The figure represents nearly twice what the three governments collect in property taxes currently, said Darrell Auterson, who made the proposal. Auterson is president and chief executive officer of the York County Economic Development Corp.
Under the plan, the school district would receive $60,800 a year, the city would get $29,400 and the county would see $9,800.
The three taxing bodies currently collect a total of $51,312 for the property - $31,195 for schools, $15,085 for the city and $5,032 for the county - according to figures provided by Auterson.
The stadium will be owned by the York County Industrial Development Authority, a nonprofit, making the stadium tax-exempt. Stadium backers promised the payments to ensure local governments benefit from the project.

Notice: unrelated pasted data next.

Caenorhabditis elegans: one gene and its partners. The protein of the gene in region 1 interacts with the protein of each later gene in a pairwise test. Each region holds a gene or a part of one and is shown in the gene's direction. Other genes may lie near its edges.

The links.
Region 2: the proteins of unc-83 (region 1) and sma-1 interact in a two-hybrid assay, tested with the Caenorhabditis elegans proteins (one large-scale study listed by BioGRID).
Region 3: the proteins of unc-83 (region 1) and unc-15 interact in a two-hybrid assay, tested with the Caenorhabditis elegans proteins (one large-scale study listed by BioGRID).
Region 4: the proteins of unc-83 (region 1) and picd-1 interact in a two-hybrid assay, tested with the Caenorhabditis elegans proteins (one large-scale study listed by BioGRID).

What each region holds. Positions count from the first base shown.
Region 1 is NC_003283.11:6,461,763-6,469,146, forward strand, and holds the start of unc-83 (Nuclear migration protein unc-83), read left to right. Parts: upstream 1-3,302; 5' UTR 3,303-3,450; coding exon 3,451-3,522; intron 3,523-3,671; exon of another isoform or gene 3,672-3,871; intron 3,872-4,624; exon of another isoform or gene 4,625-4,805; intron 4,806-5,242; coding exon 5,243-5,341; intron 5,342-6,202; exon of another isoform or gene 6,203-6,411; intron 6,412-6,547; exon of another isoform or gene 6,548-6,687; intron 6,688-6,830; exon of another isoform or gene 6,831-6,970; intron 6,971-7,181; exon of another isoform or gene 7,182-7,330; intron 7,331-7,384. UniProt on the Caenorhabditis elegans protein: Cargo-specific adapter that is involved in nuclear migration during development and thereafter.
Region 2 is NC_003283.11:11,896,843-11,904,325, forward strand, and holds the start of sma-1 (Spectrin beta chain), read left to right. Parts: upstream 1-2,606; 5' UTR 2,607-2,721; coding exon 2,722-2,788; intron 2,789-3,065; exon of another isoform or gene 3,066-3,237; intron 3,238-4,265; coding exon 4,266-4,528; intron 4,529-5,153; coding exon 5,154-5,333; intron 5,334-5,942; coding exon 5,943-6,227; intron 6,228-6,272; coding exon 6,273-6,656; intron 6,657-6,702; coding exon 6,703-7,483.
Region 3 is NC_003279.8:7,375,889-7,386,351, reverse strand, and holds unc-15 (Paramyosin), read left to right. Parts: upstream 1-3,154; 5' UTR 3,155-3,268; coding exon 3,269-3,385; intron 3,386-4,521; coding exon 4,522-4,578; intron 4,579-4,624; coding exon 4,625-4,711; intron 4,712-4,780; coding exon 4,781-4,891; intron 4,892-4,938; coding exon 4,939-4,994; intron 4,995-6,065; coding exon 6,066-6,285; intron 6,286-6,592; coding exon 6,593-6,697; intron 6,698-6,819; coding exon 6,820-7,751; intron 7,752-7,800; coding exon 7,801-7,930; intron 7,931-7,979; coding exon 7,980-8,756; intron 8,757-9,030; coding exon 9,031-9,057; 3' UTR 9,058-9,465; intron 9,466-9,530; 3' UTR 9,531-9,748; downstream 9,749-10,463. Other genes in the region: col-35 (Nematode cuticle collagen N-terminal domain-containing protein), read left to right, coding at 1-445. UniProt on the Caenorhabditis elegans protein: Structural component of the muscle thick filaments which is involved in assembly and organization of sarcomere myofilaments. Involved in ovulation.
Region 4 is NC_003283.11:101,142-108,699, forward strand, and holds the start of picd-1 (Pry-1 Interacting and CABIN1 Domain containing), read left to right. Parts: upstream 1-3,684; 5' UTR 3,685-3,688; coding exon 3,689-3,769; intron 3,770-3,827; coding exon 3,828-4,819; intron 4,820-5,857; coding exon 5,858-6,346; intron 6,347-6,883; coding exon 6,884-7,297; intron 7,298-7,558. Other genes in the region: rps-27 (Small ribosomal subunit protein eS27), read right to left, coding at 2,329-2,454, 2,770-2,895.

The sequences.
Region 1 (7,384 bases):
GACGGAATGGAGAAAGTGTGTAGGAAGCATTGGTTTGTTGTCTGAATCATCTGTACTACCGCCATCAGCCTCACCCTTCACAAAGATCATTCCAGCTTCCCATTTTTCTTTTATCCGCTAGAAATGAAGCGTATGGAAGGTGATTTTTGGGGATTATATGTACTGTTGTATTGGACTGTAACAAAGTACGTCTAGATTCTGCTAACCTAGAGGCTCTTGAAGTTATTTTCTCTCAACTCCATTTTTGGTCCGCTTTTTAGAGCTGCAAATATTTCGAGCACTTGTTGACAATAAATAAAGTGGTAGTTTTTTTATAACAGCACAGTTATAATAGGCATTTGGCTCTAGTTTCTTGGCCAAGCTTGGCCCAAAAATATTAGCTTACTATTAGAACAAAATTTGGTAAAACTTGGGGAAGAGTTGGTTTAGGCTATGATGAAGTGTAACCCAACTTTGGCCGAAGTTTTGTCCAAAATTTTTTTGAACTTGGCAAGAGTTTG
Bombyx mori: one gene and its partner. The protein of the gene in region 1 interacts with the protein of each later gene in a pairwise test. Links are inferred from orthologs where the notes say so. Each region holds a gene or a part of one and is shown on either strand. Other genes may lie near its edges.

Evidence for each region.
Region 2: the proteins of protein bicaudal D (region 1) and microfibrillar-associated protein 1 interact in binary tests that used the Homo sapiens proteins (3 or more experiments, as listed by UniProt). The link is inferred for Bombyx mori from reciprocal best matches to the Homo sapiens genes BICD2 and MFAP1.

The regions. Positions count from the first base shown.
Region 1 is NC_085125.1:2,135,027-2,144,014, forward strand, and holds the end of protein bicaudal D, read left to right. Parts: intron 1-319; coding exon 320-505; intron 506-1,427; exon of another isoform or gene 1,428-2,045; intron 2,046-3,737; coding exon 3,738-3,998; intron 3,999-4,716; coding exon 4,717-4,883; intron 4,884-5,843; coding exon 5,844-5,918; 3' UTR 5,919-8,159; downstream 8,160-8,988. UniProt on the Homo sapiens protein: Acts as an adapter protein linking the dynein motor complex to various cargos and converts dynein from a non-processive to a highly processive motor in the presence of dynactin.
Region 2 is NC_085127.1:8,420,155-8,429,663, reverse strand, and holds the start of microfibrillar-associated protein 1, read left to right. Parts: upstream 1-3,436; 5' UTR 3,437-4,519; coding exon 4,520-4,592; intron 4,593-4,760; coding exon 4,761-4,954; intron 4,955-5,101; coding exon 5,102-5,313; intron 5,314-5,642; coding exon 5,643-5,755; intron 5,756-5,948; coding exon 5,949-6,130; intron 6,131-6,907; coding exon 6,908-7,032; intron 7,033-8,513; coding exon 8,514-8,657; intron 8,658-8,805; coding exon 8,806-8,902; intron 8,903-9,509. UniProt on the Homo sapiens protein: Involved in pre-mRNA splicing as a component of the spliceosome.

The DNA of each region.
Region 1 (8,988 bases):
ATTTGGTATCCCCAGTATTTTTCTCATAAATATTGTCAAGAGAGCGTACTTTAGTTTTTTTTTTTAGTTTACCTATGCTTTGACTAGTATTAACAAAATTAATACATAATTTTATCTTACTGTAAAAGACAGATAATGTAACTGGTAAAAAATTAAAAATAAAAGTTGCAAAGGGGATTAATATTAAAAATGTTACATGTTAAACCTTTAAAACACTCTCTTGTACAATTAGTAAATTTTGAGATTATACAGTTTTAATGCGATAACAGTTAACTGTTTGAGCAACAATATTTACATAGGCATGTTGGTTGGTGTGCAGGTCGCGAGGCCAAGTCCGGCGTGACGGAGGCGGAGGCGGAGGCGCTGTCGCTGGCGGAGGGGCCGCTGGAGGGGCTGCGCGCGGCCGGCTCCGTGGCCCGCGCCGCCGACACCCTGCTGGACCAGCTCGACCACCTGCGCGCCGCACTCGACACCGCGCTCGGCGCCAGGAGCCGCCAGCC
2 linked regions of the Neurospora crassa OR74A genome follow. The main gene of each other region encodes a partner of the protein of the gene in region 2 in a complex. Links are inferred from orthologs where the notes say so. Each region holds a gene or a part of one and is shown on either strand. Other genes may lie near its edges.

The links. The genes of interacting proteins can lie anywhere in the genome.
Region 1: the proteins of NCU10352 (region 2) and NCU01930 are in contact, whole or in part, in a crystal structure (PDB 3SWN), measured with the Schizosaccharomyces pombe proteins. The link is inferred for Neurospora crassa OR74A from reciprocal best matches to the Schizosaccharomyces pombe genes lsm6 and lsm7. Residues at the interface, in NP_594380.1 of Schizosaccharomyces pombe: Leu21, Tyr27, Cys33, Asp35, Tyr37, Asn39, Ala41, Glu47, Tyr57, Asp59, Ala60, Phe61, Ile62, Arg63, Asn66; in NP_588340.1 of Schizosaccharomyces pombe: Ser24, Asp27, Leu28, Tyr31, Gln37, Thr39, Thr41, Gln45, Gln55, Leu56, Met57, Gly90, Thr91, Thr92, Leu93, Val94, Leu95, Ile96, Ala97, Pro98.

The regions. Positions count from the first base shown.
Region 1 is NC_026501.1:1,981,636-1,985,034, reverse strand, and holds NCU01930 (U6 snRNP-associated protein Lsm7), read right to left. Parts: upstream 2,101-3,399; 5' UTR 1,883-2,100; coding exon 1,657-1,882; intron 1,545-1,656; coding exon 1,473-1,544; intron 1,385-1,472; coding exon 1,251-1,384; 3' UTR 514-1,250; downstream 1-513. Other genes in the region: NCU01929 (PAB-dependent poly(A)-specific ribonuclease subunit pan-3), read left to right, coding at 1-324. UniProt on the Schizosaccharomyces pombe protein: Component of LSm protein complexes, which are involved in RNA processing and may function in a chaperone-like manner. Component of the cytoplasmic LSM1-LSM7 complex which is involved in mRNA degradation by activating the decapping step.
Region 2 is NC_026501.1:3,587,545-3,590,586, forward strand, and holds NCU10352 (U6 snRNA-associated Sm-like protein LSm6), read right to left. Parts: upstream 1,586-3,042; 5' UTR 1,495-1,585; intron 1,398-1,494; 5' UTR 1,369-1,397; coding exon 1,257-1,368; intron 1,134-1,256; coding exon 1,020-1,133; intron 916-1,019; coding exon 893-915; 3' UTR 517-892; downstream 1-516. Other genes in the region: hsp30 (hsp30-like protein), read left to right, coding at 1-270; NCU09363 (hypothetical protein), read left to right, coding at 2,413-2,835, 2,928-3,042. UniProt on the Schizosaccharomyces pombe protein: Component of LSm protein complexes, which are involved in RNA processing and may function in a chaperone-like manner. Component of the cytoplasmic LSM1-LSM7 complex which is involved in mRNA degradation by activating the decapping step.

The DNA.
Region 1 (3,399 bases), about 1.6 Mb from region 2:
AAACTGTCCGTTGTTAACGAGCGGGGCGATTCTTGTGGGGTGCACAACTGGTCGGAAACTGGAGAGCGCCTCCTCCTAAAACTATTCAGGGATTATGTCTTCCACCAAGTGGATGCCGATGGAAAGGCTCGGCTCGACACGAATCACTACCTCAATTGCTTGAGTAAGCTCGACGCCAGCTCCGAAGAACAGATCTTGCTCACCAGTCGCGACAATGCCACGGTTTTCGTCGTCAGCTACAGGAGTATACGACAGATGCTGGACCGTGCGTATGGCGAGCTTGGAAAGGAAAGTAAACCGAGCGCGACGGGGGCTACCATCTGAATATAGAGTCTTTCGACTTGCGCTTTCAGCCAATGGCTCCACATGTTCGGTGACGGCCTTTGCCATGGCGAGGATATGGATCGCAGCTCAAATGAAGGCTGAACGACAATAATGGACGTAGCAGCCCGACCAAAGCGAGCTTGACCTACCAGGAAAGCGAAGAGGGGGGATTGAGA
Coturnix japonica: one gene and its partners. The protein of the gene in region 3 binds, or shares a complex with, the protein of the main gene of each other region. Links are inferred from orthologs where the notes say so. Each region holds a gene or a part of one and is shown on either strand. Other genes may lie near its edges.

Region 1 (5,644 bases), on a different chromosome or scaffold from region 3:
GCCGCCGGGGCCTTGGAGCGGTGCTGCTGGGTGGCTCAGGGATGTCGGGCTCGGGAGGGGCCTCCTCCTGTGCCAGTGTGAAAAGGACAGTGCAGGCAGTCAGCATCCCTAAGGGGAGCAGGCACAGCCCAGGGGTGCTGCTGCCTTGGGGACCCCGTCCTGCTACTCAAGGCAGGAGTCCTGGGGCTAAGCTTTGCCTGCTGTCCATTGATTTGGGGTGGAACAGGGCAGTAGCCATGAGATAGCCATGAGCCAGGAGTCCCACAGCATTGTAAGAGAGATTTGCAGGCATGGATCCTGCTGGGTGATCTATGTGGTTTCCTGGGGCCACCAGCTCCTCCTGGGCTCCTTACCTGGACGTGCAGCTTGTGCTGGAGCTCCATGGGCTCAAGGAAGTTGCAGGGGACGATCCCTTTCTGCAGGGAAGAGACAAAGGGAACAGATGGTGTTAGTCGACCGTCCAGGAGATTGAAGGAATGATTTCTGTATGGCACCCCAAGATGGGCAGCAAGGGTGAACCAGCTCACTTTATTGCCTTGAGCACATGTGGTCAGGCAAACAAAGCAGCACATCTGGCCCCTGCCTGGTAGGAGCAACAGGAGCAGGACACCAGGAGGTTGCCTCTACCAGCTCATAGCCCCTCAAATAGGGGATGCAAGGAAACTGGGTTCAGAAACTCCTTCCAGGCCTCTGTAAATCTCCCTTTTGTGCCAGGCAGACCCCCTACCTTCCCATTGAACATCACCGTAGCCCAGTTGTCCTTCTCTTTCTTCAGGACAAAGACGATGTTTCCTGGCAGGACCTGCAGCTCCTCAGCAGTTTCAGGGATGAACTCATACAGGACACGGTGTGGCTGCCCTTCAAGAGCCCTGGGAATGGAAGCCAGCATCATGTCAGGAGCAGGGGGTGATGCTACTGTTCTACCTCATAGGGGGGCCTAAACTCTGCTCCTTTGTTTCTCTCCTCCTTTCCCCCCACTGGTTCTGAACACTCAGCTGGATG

"We feel that's important," Auterson said.
The proposed payments were higher than what school board chairman Jeffrey Kirkland said he has seen to date from stadium backers.
"It's a move in the right direction," Kirkland said. However, he said he would like to see the figures move higher.
Auterson said the stadium could pay more in the future, depending on revenue. Janis Rozelle, a write-in candidate for mayor, said any promise to make higher payments should be put in writing.
"This is not acceptable," Rozelle said of Auterson's proposal. She said the payments should be higher and that they should increase over time.
Shopping center: School board members also discussed the proposal for a shopping center across the street from Alexander D. Goode Elementary School.
Board members continue to oppose the plan in its current form but said their views could change if developers altered their proposal.